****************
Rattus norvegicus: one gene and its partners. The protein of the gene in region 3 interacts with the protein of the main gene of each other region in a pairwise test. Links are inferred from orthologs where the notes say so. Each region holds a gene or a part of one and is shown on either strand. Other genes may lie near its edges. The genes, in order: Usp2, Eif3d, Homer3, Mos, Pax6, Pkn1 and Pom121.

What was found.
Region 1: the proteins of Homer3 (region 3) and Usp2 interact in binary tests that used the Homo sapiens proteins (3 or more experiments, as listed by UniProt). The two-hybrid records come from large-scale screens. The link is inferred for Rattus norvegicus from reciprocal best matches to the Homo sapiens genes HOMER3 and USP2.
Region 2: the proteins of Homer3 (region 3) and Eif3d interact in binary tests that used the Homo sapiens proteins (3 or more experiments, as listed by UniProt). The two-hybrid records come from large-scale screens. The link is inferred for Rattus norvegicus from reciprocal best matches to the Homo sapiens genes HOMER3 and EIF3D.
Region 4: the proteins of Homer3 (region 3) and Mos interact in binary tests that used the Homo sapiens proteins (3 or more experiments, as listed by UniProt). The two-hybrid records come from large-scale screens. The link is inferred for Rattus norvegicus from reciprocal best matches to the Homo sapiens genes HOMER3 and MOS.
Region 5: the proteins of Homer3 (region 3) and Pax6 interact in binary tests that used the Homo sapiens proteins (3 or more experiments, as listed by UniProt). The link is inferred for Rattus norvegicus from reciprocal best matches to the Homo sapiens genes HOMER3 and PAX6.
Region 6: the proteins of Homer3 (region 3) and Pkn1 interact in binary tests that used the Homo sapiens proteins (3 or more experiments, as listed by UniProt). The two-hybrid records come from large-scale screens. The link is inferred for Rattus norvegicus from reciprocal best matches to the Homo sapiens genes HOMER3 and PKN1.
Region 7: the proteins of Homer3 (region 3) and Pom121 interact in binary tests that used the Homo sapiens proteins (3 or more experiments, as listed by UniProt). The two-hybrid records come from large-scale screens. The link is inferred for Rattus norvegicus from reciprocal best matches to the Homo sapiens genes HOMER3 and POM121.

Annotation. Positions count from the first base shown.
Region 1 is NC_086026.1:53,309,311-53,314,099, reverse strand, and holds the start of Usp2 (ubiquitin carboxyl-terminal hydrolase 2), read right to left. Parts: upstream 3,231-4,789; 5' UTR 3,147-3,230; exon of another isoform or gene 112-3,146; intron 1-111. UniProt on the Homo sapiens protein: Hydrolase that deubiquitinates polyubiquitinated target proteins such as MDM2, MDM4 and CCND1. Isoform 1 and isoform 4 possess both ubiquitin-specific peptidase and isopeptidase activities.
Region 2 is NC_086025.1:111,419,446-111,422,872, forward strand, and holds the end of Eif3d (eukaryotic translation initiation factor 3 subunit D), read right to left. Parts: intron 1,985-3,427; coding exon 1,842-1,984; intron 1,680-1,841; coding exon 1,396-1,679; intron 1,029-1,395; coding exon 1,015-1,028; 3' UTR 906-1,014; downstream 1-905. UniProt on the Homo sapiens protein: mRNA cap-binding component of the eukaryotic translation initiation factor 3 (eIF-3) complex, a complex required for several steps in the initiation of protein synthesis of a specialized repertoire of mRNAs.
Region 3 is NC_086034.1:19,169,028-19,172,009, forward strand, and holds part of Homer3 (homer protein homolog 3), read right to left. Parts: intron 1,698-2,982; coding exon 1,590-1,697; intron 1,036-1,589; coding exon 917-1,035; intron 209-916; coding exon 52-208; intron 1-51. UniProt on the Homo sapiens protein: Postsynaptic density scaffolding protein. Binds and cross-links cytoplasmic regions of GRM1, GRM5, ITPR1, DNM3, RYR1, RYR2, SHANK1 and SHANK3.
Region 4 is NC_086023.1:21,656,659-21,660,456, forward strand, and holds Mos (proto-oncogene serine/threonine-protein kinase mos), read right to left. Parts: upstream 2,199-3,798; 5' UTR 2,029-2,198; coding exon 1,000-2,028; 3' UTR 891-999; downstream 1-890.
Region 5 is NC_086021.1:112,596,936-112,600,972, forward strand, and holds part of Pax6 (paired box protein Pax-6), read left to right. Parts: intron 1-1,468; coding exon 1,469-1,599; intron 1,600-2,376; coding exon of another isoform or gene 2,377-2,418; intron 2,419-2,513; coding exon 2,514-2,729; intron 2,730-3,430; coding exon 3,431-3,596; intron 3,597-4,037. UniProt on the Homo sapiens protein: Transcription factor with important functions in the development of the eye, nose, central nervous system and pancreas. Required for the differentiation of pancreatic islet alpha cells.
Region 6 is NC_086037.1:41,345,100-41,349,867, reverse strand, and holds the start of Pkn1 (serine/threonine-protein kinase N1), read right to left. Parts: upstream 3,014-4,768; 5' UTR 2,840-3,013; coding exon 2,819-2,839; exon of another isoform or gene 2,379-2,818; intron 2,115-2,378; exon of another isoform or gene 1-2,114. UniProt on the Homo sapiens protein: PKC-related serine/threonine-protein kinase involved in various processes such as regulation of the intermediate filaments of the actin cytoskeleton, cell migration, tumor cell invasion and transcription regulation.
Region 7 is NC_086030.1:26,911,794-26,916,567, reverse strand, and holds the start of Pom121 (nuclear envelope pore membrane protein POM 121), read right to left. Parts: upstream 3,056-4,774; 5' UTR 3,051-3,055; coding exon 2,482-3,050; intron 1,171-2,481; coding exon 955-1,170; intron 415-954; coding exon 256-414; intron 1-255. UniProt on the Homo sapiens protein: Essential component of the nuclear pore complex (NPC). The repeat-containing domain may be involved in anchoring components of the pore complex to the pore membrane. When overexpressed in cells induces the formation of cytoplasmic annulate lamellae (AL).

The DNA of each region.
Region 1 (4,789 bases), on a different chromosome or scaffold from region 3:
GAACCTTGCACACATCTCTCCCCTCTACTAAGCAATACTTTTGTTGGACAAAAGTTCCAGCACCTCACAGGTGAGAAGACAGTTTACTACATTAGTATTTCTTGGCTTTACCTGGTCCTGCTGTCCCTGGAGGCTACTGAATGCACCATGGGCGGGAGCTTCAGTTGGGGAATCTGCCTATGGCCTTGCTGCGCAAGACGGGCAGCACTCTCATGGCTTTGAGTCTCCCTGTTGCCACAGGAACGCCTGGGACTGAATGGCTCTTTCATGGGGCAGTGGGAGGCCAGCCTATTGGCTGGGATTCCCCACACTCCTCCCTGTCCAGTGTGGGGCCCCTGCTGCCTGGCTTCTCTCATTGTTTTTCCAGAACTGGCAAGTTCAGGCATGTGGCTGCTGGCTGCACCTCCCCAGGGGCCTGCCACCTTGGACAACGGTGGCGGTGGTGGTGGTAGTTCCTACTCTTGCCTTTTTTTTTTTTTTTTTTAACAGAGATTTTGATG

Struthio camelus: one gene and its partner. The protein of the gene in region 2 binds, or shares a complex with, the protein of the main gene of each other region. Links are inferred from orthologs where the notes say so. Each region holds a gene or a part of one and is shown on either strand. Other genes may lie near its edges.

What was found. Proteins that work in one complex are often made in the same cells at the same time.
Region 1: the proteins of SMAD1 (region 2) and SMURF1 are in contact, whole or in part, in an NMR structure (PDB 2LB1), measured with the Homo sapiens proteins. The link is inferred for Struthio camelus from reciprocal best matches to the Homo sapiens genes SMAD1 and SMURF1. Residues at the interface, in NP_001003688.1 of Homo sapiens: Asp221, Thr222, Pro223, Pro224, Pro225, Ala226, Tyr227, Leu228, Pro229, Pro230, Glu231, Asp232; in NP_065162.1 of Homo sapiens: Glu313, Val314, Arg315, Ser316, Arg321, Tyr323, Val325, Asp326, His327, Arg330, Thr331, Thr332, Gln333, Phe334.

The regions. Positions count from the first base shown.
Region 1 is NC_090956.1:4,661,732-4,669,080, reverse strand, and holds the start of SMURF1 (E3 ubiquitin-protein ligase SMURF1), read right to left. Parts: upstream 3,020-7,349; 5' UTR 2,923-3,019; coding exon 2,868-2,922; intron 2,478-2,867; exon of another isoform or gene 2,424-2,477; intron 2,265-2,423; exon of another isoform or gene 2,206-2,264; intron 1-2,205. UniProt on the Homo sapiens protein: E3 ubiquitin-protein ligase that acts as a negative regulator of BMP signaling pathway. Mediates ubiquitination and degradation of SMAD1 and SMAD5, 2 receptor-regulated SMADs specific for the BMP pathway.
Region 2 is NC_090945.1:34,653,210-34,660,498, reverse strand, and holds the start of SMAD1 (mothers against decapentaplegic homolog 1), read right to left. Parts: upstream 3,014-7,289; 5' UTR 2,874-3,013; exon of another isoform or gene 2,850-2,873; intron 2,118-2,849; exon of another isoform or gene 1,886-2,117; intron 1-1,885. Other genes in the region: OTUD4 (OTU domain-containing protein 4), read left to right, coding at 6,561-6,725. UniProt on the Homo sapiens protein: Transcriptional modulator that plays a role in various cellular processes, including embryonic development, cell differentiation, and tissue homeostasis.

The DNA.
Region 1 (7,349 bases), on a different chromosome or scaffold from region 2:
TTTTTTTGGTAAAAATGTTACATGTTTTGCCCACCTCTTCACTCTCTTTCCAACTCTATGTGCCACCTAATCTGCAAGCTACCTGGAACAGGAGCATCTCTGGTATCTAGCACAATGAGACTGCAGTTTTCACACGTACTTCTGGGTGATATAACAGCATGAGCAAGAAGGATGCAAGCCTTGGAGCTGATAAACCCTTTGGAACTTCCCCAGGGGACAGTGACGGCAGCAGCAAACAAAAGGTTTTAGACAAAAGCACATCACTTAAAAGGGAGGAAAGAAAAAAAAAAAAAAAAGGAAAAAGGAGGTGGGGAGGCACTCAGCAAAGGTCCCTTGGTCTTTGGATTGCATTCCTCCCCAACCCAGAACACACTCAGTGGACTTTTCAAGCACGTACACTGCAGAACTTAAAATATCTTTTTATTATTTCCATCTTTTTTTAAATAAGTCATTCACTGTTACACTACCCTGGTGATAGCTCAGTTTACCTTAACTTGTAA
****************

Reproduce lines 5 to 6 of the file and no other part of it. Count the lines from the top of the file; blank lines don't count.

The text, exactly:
Region 4: the proteins of Homer3 (region 3) and Mos interact in binary tests that used the Homo sapiens proteins (3 or more experiments, as listed by UniProt). The two-hybrid records come from large-scale screens. The link is inferred for Rattus norvegicus from reciprocal best matches to the Homo sapiens genes HOMER3 and MOS.
Region 5: the proteins of Homer3 (region 3) and Pax6 interact in binary tests that used the Homo sapiens proteins (3 or more experiments, as listed by UniProt). The link is inferred for Rattus norvegicus from reciprocal best matches to the Homo sapiens genes HOMER3 and PAX6.